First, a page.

The Wye and Monnow form much of our eastern and northern border, the Severn the south, and the Rhymney the west. In between, the Usk, Afon Lwyd, Ebbw, Sirhowy and more. Add a couple of canals and there are a lot of blue lines on the map.
Each of those supports a great deal of wildlife: plants, insects, animals and birds that depend on water. And our rivers, and the wildlife they support, is remarkably varied. The agricultural surroundings and gravel banks of the Usk are quite different to the Wye woodlands; many of the valleys rivers function – from a wildlife point of view – like mountain streams with industrial stonework taking the place of rocky river banks; the Severn edge offers grazing marshes, saltmarshes, lagoons and miles of mud chock full of snails, worms and other vital food for wintering birds.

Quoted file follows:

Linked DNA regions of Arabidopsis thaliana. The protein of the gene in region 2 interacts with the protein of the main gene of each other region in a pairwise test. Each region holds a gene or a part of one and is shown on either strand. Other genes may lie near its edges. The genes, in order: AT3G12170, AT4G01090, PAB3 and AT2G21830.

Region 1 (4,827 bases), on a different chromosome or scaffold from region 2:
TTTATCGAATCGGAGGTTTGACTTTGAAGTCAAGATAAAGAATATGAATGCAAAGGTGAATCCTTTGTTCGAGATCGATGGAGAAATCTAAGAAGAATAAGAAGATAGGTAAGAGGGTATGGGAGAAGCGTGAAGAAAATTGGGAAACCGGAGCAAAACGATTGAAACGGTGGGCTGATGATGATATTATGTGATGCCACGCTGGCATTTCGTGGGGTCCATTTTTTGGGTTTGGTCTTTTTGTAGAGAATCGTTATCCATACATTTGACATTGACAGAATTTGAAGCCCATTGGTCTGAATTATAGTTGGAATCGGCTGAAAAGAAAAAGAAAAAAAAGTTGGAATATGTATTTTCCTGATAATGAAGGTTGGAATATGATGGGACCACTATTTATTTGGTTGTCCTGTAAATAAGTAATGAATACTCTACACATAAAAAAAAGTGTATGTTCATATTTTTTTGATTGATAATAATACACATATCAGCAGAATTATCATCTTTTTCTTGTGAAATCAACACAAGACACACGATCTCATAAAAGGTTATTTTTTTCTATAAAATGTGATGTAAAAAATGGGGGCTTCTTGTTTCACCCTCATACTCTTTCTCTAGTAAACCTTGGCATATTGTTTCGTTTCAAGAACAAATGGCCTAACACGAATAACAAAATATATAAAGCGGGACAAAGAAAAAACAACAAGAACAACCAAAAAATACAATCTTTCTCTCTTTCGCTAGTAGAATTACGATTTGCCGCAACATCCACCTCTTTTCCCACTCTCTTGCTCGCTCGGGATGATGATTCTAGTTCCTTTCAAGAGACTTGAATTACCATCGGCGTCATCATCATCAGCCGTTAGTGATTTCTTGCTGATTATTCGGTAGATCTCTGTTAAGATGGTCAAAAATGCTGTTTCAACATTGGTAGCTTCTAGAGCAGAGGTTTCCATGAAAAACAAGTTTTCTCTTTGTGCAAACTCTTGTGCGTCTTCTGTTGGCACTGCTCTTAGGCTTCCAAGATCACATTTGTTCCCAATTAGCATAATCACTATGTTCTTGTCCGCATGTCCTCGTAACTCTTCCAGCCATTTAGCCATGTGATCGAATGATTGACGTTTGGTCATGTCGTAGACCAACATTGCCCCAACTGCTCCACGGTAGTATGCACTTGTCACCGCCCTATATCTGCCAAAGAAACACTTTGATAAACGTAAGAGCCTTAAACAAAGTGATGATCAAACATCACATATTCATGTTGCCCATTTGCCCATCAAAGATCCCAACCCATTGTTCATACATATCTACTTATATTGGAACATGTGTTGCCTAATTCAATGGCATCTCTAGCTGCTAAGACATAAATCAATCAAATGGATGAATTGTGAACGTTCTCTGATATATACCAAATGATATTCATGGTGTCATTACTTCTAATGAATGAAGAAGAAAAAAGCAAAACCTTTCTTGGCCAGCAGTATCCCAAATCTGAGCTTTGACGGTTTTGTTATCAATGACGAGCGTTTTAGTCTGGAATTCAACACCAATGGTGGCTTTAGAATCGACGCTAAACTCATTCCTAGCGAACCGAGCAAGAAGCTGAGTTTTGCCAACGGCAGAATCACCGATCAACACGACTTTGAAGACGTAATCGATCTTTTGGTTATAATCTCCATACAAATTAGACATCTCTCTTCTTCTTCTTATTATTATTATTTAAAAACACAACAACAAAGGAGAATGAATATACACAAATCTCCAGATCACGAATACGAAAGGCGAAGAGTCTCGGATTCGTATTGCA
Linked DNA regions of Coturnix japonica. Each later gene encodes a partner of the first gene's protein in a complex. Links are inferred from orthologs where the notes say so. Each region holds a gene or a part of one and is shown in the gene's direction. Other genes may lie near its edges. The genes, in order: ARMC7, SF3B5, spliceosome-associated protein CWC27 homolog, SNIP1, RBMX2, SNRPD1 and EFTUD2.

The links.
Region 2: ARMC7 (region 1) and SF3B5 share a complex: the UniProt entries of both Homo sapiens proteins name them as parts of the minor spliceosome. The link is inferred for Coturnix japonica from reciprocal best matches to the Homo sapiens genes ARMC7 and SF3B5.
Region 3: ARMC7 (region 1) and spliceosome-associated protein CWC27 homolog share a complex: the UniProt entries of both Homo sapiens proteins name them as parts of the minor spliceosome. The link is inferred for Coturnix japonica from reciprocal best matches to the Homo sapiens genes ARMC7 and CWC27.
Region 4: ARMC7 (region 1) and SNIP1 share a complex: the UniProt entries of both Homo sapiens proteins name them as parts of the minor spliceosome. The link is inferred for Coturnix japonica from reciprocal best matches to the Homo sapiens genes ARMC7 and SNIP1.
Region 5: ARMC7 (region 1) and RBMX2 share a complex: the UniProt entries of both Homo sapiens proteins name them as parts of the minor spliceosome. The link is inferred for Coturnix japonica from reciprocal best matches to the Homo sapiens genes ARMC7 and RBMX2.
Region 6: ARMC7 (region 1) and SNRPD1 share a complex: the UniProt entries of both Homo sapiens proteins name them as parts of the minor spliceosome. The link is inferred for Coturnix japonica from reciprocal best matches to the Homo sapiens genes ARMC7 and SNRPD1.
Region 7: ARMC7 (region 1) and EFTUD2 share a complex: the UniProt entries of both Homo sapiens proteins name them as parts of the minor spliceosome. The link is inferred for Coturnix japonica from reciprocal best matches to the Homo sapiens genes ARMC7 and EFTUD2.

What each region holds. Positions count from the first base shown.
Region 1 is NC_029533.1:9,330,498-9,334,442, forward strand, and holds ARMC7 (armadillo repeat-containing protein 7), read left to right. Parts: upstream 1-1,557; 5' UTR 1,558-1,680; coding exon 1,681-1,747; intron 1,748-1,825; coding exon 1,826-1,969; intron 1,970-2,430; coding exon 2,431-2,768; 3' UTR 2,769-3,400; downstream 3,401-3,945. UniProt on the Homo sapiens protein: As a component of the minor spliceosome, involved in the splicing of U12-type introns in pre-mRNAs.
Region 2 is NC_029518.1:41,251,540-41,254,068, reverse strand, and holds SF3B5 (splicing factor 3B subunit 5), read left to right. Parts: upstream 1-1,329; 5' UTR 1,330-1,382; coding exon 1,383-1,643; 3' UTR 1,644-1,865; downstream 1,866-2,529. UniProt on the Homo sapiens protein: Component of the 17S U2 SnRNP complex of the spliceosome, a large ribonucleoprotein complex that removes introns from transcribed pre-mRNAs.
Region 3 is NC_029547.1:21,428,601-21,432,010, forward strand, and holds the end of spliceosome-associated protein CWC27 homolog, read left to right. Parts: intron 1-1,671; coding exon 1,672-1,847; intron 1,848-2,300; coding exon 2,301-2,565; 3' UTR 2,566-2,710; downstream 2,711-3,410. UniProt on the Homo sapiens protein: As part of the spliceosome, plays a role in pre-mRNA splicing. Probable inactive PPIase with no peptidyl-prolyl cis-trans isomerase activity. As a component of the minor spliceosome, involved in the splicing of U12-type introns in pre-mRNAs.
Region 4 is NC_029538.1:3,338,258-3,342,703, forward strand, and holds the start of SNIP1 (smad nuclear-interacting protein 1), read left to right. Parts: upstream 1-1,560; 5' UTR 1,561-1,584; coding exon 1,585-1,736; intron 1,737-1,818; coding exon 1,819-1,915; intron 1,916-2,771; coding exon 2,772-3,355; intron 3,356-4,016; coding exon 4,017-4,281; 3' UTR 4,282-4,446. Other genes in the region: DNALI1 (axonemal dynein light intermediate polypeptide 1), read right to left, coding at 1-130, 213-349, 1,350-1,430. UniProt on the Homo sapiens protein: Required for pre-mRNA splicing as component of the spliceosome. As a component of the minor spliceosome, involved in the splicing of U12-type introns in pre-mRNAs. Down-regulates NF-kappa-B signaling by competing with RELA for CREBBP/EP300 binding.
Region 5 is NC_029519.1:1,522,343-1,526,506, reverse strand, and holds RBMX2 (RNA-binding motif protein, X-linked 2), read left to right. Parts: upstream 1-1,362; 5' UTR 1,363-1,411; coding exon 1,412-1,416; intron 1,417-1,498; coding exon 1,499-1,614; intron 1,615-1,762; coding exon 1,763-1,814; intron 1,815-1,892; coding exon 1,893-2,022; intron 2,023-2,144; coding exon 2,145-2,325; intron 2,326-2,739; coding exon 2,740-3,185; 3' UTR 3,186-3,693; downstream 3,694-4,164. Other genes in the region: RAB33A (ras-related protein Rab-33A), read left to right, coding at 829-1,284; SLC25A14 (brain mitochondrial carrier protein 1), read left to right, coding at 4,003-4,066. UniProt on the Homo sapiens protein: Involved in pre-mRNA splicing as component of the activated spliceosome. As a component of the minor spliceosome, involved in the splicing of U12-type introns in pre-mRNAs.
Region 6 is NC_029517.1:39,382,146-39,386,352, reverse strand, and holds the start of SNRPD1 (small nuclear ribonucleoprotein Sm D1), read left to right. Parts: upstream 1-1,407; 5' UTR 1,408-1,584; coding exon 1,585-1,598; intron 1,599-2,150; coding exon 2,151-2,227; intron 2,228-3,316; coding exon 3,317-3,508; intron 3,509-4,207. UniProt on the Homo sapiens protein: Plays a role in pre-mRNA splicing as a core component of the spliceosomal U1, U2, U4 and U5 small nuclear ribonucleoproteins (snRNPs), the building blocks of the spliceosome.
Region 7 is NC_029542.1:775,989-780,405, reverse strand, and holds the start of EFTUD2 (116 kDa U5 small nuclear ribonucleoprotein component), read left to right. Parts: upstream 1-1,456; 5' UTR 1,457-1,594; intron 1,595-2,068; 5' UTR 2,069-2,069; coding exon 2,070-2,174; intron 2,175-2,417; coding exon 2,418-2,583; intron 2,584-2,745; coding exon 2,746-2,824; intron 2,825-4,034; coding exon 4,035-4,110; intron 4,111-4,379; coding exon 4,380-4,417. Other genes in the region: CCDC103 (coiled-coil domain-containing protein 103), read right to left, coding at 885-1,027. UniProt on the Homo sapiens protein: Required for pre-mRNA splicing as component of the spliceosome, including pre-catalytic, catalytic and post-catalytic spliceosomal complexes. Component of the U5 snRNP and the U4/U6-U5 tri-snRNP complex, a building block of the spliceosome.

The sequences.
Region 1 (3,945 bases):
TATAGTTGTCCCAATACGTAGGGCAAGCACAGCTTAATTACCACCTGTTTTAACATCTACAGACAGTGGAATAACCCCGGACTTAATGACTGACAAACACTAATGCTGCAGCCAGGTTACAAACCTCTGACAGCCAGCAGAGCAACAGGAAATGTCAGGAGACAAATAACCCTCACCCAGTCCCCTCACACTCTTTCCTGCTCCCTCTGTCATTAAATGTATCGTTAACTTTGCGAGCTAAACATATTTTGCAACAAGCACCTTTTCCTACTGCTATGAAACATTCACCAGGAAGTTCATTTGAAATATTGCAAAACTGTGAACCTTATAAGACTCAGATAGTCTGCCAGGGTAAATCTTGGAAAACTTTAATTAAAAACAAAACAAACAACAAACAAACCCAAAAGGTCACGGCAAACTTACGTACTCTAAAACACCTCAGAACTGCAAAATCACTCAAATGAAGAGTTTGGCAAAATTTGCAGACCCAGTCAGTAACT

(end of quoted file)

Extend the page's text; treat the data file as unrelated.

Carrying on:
All of these are easily accessible. There are long-distance footpaths along several of the rivers and around the coast; the densest population of dippers I’ve ever seen is in Bargoed; and you can look for colour-ringed gulls and contribute to important science from the Newport waterfront.